The Mosaic by Nina BerkhoutThe Mosaic by Nina Berkhout

The Mosaic

byNina Berkhout

Hardcover | September 1, 2017

see the collection Mental Health: Teen Books

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Twyla Jane Lee has one goal. To finish senior year so she can get out of her military hometown of Halo, Montana. But to graduate, she needs to complete forty hours of community service, and that means helping out a rude and reclusive former Marine named Gabriel Finch.

A young veteran of the conflicts in the Middle East, Gabriel spends his days holed up in a decommissioned nuclear missile silo on his family farm. Twyla assumes he's just another doomsday prepper, readying his underground shelter for Armageddon. But soon she finds out the truth, and it takes her breath away.

Gradually the two misfits form a bond, and Twyla begins to unearth the secrets that have left the Marine battling ghosts. Her discoveries force her to question her views on the wars until she realizes that even if she gets out of Halo, she won't ever be able to leave Gabriel Finch's story behind her.

A beautifully written and thought-provoking novel about a teen facing the collision of love, ideals and uncertainty about her own future.

Nina Berkhout's debut adult novel, The Gallery of Lost Species (Anansi, Thomas Dunne/St. Martin's, Éditions XYZ) was acclaimed by the Toronto Star ("Berkhout does a masterful job") and the Globe and Mail ("deeply moving"). The novel was named an Indigo and Kobo Best Book and a Harper's Bazaar Hottest Breakout Novel. Berkhout is also th...
Title:The MosaicFormat:HardcoverDimensions:272 pages, 8.25 × 5.5 × 0.98 inPublished:September 1, 2017Publisher:Groundwood Books LtdLanguage:English

The following ISBNs are associated with this title:

ISBN - 10:155498985X

ISBN - 13:9781554989850


Rated 3 out of 5 by from This book doesn't sit well The writing is not elegant, the protagonist is not particularly engaging or special, and the first sixty pages are an absolute bore. However, the incredible accuracy of what falling in love as a teenager really is almost makes up for it all. This author seems to understand what most don't: life is not a rom-com, and teens are not adults in acne-prone bodies. This love story is very real in that it's hardly a real love story at all; a lot of it is self-induced, made bigger and more meaningful inside the protagonist's mind. Unfortunately, whatever ground the author gained with her amazing portrayal of teen romance, she lost with a horribly rushed and unsatisfying ending that doesn't seem to fit well with any of the characters. Read only if you're read for disappointment.
Date published: 2018-11-02
Rated 4 out of 5 by from Thought provoking read Twyla has her life planned, knows what she wants and the guy she is going to do it all with. until she meets Gabriel, and injured war veteran. Her community service stint is supposed to be a one of , no strings attached. At first she dislikes Gabriel, but over time she starts to meet the real man behind the solitary, don't need any help image he presents. This community service arrangement brings out the worst in her seemingly perfect boyfriend. Twyla has to confront a lot of truths she is now learning. She has to determine who she truly wants to be as opposed to who others expect or are pressuring her to be. While Twyla is learning about becoming an adult, Gabriel begins to confront the ghosts that have haunted him since his earlier deployments. I was fascinated to read about the ammunition mosaic that he is creating and how it was helping him to cope. This was a thought provoking read. It wasn't light and fluffy, but more a gritty story that reflects true to life issues that teens have to deal with. I had me thinking about gossip and heresay as opposed to the underlying truth of situations. Twyla learned that you can't take everything at surface value especially when people and their emotions are involved.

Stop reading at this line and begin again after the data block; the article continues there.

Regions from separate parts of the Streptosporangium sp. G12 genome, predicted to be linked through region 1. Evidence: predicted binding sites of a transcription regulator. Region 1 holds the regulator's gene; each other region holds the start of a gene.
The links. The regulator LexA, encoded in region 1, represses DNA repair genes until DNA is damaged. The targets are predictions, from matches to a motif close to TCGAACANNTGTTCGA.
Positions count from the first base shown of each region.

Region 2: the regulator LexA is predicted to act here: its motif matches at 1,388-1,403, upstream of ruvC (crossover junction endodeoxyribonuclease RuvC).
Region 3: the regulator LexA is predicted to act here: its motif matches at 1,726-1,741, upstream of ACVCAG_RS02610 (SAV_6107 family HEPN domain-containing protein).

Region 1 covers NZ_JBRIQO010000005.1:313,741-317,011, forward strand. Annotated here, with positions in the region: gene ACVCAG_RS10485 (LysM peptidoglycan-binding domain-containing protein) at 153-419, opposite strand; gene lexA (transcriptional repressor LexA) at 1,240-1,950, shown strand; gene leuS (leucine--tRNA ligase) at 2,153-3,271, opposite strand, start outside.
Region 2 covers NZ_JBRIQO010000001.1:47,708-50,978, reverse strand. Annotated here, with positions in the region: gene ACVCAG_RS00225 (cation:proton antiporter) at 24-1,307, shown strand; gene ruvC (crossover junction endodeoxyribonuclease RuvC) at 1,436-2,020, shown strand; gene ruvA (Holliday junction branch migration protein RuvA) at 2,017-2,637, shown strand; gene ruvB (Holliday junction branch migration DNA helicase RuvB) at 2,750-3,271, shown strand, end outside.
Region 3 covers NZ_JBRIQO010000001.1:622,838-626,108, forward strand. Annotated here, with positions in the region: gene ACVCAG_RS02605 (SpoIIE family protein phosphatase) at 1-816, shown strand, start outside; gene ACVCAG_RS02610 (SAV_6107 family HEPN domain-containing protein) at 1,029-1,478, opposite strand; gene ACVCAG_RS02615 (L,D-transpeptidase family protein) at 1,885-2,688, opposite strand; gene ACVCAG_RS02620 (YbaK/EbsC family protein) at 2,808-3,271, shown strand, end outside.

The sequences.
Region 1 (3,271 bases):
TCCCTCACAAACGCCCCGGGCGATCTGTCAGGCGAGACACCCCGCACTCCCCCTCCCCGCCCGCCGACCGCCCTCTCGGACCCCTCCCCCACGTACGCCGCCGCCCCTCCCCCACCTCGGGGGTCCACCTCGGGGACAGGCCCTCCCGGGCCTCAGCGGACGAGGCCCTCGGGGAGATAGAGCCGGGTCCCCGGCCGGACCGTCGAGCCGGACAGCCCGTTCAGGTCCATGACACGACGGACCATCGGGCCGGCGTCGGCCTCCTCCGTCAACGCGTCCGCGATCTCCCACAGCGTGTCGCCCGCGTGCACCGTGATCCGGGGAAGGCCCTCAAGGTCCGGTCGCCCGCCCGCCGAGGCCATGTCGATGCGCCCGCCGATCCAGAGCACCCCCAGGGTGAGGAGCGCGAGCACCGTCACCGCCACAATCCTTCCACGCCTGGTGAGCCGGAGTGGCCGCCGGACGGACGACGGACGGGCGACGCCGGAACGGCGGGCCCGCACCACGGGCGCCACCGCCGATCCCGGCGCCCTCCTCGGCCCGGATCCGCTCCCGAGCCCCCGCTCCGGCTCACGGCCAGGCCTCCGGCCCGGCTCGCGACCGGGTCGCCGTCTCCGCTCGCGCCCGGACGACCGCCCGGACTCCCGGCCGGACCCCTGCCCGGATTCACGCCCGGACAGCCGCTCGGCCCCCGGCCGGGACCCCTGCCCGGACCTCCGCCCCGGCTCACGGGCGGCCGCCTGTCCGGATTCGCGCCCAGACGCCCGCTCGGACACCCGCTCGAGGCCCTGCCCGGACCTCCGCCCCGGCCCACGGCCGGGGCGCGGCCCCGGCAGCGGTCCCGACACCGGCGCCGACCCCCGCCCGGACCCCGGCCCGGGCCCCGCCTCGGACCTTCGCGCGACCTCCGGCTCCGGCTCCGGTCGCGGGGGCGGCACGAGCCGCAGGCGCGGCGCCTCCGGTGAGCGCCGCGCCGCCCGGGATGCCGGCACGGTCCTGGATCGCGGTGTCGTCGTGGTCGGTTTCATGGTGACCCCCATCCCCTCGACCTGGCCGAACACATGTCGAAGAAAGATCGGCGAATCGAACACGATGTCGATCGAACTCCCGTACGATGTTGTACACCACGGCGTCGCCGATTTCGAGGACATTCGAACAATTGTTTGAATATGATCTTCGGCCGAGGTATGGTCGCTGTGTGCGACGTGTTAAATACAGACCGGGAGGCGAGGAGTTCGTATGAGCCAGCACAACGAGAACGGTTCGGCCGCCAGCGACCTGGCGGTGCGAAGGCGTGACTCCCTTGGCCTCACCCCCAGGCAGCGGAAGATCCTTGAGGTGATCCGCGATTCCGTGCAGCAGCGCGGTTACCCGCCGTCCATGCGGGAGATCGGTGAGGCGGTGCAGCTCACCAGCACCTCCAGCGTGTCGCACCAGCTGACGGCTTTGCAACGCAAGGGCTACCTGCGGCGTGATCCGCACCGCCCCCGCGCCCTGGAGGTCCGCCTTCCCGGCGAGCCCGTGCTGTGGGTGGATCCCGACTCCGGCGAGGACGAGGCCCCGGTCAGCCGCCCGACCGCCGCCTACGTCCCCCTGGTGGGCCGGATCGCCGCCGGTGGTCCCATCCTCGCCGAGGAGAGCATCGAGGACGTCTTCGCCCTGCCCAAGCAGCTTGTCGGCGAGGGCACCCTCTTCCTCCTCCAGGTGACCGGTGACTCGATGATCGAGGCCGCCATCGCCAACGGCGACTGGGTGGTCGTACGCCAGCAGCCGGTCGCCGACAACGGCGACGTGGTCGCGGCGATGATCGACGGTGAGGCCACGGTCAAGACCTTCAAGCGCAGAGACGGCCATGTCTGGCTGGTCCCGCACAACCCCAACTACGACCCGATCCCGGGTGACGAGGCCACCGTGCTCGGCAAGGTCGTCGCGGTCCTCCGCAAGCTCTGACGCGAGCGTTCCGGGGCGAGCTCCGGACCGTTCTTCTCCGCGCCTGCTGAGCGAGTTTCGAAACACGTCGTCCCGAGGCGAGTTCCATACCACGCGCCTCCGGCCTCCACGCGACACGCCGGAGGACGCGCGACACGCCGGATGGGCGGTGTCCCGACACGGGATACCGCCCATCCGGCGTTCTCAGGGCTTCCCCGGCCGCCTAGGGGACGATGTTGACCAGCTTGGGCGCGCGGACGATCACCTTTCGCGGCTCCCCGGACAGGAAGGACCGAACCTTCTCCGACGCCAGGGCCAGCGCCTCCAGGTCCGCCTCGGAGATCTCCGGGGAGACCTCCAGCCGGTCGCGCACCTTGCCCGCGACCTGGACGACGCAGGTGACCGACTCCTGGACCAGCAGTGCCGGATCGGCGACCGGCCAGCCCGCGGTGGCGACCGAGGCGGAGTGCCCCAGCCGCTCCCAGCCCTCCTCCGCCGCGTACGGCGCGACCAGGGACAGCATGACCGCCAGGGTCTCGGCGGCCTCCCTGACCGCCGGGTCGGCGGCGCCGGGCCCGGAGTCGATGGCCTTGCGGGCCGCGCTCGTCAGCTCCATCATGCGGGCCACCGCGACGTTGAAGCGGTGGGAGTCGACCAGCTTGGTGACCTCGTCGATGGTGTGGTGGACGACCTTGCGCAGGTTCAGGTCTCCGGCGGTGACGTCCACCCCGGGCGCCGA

Date published: 2017-06-30

Read from the Book

Gabriel Finch's longish hair was fair like his mother's. He was scruffy and less bulky than I'd imagined. Younger looking, too, with dark circles under his eyes. Even so, he had an intense gaze that went straight through me when he gave me a half-second glance.*He put a hand on my elbow and led me to the middle of the space."Wait here," he told me. The silence and pitch black was dizzying. I stumbled, trying to keep balanced.There was a loud click then, like the sound of Hawthorn's football stadium lights going on. My eyes were drawn to the spot of brightness, where Gabriel stood by a big rectangular light on a tripod. He'd set these up in a circle around the circumference of the space and he began switching them on one by one. My gasp echoed back at me as I followed the light washing over the dome.

Editorial Reviews

"Berkhout spins an ambitious and sophisticated tale . A rich and jumbled mix of war and peace by an author to watch." - Kirkus Reviews"Berkhout creates a cinematic feel with her evocative language and scene setting." - Quill & Quire"Berkhout sensitively examines the loyalties we have to our ideals, to each other, and to our country." - School Library Journal"With this moving novel of self-discovery, Berkhout offers a mindful, timely reminder about the perils of blind faith and the power of change." - Booklist"Readers will be pushed to consider Twyla and Gabriel's disparate views on war, their divergent life paths, and the common ground that unites them in this timely, heartfelt coming-of-age story." - Horn Book"Berkhout's prose has a maturity that respects her readers and also underlies the seriousness of this compelling novel." - Toronto Star